Sound Waves Magazine Review

The following excerpt was pulled from Sound Waves Magazine

Music Notes
“Accidentally Like a Martyr: The Tortured Art of Warren Zevon” – James Campion
By Mark T. Gould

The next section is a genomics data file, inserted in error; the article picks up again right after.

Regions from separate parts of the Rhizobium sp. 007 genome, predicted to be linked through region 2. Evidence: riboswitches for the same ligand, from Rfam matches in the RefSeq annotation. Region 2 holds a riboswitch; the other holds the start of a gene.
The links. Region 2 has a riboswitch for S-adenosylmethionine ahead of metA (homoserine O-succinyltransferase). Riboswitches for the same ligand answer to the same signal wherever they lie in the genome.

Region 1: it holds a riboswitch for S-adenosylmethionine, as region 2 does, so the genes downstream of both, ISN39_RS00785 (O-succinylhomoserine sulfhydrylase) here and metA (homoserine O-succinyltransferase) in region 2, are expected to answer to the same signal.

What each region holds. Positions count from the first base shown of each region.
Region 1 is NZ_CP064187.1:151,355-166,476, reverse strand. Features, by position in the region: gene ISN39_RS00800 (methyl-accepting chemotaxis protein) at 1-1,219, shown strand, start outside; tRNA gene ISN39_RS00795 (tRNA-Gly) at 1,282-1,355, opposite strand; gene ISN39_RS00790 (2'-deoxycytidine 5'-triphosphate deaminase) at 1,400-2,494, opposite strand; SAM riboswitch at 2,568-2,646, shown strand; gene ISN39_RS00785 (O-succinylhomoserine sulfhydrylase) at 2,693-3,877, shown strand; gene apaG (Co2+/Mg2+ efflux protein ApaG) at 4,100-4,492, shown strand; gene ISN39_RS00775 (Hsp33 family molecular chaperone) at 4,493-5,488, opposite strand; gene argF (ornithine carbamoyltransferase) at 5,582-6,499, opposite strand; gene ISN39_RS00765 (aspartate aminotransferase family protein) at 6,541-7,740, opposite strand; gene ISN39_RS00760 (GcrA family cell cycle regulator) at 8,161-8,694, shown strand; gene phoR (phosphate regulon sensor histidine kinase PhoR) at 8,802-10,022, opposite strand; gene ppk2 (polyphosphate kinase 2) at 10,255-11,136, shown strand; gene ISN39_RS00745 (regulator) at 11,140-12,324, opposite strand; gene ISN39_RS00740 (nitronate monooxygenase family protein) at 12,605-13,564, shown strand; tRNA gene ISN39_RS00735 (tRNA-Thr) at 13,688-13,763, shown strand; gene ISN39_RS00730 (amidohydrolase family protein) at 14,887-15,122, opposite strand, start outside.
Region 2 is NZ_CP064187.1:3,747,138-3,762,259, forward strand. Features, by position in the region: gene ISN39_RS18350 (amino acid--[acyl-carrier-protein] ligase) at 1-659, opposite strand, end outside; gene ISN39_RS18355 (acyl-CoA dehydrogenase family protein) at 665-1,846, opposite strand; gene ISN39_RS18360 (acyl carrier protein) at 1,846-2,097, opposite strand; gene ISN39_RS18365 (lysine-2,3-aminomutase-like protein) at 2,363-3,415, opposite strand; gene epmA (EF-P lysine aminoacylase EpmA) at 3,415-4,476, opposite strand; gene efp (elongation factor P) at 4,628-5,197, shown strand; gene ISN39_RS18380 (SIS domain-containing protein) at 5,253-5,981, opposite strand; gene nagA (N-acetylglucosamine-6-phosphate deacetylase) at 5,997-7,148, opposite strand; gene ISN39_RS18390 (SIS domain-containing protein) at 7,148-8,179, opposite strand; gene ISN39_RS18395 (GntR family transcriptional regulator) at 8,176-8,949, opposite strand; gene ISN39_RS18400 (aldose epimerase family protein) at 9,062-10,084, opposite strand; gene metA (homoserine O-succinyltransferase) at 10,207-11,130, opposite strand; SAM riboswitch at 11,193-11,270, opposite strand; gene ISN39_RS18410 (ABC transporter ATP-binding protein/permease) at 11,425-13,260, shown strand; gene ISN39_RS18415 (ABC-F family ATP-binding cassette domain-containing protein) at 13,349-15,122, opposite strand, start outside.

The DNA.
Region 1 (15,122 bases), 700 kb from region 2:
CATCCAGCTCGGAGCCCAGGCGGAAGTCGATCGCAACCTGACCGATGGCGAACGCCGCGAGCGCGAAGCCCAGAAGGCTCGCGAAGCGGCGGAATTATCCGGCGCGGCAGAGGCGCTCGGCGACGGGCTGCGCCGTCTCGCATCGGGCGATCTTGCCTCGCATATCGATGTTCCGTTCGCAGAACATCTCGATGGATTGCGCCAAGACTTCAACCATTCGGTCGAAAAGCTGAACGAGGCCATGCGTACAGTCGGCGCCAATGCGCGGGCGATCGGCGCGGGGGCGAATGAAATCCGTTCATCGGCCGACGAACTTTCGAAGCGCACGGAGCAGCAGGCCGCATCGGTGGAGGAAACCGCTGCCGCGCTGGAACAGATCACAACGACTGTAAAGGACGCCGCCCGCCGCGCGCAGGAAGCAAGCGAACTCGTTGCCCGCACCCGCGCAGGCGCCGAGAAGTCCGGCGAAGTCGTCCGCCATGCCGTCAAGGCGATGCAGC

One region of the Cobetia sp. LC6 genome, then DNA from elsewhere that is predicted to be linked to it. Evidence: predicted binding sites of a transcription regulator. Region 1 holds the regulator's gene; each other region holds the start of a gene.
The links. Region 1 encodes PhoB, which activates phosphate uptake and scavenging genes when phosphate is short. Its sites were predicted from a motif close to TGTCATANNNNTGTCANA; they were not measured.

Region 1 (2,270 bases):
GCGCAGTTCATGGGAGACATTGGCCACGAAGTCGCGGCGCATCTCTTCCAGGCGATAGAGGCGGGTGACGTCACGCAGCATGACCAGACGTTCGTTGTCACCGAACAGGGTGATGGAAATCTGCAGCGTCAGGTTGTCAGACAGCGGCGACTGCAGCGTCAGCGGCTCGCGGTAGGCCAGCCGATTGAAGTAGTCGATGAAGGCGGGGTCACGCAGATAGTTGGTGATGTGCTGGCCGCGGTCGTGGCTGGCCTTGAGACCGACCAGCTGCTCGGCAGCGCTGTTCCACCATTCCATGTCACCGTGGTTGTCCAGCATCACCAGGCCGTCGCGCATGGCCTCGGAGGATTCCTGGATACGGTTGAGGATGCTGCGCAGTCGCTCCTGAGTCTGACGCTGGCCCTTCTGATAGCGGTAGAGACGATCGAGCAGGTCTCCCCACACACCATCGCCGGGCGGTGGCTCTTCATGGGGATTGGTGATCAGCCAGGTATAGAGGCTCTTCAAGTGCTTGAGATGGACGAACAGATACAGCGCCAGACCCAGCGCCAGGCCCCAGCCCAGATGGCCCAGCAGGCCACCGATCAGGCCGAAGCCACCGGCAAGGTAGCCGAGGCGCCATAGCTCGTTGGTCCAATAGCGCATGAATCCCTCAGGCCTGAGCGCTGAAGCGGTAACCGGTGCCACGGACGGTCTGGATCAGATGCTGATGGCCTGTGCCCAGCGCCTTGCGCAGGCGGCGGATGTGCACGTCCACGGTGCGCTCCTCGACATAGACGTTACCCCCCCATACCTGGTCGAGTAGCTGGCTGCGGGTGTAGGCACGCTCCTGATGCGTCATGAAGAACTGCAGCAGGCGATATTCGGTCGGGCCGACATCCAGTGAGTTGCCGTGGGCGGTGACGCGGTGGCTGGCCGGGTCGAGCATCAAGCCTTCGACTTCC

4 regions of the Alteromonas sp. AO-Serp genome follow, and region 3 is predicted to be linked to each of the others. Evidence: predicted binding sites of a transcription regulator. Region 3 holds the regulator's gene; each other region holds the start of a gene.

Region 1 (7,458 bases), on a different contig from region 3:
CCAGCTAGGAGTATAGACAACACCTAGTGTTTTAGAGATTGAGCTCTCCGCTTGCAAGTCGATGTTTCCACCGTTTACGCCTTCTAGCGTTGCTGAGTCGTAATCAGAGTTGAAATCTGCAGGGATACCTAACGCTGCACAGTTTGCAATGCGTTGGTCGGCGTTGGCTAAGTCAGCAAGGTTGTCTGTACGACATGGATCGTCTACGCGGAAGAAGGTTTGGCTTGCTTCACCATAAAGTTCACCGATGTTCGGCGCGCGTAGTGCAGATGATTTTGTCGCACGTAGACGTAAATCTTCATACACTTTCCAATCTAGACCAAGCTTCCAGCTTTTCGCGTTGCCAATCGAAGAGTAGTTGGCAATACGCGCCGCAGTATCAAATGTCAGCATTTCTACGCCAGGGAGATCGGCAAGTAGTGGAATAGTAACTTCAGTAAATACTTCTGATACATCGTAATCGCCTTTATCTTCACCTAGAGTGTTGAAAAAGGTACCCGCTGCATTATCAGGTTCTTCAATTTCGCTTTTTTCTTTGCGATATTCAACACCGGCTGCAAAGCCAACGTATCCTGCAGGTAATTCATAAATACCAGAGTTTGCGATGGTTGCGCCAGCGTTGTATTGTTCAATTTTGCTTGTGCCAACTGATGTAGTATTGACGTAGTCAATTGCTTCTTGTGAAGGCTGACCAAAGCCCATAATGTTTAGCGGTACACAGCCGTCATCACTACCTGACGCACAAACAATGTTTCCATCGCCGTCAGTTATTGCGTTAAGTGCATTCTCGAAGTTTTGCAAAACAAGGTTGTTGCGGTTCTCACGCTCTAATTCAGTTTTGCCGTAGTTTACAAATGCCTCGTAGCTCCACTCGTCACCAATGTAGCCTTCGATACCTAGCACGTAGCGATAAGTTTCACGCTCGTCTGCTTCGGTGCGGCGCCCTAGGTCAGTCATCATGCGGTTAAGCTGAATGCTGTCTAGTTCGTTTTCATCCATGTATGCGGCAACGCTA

It would be an understatement to say that Warren Zevon was a complicated man. Gone for 15 years now, his legacy remains intact: as gifted, haunted and self-destructive as any singer-songwriter of our times. And, maybe more so. But, oh my, as this magnificent book points out, was he ever a singer-songwriter. Zevon songs, and his life, were like a boundless cacophony of sound and fury, chock full of the highest of highs and the lowest of lows. As such, it takes a writer with the earnestness, honesty and grasp of James Campion to make sense of it. Campion takes a novel approach to his analysis of Zevon’s work, life and career, penning a series of essays based on 10 of Zevon’s songs and three of his albums. But, that’s the only a starting point, as each essay expands, much like Zevon’s songs, page by page, with in-depth interviews of friends, family and fellow musicians to reach the zenith, and understanding, of an incredible life and career. The reason d’etre of Zevon’s music and being was that he was willing, almost had to, reach many of the dark places that much lesser writers refused to go. As such, he challenged fans and listeners with his beauty, candor and sense of humor, much as Campion does in his wonderful book.

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